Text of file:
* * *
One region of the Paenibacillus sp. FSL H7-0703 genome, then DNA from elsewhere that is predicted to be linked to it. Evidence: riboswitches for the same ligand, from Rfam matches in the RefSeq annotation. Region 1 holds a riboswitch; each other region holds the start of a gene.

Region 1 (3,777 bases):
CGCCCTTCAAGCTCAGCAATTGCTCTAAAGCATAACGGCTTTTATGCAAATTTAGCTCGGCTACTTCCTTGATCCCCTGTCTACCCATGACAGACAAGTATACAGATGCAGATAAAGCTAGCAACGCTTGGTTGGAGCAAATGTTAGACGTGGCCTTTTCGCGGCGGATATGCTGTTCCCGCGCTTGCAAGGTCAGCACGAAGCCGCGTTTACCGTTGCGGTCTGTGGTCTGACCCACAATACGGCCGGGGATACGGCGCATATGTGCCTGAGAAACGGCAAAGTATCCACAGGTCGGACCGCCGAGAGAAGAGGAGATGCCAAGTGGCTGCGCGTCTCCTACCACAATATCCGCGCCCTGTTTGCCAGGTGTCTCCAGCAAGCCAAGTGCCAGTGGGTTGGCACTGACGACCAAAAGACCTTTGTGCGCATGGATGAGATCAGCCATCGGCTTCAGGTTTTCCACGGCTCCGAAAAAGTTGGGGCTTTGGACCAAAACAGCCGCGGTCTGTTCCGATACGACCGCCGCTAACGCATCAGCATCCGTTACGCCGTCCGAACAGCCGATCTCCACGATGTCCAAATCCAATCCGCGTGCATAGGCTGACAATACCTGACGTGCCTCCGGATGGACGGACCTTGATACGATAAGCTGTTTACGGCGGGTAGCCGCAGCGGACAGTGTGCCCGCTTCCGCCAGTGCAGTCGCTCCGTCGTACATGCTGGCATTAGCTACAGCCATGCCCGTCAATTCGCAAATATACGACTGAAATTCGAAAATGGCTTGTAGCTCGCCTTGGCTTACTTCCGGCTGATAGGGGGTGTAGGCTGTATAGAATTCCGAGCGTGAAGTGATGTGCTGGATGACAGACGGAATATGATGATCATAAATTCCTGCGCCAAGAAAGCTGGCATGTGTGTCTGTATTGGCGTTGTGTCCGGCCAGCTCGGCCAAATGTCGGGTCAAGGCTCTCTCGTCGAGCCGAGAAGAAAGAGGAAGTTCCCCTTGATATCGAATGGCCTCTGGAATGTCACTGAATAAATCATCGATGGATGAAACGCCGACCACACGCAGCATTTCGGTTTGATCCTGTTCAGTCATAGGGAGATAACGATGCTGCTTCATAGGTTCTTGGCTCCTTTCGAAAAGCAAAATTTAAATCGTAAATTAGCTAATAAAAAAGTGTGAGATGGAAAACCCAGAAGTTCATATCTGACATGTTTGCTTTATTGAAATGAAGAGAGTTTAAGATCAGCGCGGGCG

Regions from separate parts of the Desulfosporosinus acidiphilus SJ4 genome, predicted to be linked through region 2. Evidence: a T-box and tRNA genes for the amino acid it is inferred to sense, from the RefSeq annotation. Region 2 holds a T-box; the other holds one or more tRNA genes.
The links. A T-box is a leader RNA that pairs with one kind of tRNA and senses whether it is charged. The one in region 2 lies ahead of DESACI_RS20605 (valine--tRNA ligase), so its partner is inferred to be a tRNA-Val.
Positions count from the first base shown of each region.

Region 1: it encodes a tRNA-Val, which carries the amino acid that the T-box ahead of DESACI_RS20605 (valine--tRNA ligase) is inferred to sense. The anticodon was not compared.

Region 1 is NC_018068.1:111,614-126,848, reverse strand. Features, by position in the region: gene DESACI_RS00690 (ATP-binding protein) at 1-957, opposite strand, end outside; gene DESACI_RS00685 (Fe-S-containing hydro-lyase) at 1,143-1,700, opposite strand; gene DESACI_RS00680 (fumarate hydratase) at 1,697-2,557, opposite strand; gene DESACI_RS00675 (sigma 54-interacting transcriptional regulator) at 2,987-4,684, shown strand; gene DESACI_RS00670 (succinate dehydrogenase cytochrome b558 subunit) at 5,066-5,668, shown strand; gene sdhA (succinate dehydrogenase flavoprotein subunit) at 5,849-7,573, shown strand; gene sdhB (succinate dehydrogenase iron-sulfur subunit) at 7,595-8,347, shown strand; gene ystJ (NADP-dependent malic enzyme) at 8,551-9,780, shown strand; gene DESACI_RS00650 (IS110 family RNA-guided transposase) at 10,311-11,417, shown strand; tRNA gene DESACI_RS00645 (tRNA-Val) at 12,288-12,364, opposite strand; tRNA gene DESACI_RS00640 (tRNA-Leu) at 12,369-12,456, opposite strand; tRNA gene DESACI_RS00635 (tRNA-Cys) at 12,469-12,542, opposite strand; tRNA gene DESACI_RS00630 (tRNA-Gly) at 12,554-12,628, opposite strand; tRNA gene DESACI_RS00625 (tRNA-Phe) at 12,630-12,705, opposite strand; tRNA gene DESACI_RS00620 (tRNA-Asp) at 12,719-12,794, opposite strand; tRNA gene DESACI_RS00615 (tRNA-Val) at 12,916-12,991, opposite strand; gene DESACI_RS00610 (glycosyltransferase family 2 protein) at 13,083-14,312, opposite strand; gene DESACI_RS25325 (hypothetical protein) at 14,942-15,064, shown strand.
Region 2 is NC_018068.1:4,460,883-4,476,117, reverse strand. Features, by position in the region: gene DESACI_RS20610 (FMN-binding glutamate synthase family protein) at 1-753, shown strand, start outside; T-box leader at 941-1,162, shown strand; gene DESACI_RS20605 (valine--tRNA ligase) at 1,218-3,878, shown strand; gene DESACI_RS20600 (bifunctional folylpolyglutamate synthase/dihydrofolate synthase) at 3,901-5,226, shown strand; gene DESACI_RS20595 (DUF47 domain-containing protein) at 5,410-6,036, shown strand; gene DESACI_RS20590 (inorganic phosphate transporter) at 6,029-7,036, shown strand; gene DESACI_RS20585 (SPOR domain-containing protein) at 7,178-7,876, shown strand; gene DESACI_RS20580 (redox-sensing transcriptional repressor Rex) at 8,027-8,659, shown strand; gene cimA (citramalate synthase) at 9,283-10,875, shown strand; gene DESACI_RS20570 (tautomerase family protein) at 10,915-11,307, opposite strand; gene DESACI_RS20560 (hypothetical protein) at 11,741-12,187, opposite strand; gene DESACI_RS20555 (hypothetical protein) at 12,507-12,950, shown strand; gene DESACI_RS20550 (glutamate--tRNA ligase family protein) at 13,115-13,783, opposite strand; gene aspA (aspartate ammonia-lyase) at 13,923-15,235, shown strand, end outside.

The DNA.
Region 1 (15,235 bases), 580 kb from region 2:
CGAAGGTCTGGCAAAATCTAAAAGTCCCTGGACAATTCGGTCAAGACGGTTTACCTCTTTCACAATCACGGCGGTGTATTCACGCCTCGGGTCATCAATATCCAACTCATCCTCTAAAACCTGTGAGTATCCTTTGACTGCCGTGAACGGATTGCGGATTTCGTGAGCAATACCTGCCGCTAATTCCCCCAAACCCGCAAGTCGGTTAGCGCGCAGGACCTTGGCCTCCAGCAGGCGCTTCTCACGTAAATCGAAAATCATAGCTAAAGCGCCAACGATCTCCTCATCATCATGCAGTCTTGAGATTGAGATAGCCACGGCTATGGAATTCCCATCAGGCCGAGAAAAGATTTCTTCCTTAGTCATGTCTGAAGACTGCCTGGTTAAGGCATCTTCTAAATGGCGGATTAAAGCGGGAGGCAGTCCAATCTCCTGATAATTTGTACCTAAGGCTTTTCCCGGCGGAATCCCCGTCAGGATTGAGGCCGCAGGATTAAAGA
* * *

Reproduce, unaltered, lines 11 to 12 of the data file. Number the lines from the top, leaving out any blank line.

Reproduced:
Region 1 (15,235 bases), 580 kb from region 2:
CGAAGGTCTGGCAAAATCTAAAAGTCCCTGGACAATTCGGTCAAGACGGTTTACCTCTTTCACAATCACGGCGGTGTATTCACGCCTCGGGTCATCAATATCCAACTCATCCTCTAAAACCTGTGAGTATCCTTTGACTGCCGTGAACGGATTGCGGATTTCGTGAGCAATACCTGCCGCTAATTCCCCCAAACCCGCAAGTCGGTTAGCGCGCAGGACCTTGGCCTCCAGCAGGCGCTTCTCACGTAAATCGAAAATCATAGCTAAAGCGCCAACGATCTCCTCATCATCATGCAGTCTTGAGATTGAGATAGCCACGGCTATGGAATTCCCATCAGGCCGAGAAAAGATTTCTTCCTTAGTCATGTCTGAAGACTGCCTGGTTAAGGCATCTTCTAAATGGCGGATTAAAGCGGGAGGCAGTCCAATCTCCTGATAATTTGTACCTAAGGCTTTTCCCGGCGGAATCCCCGTCAGGATTGAGGCCGCAGGATTAAAGA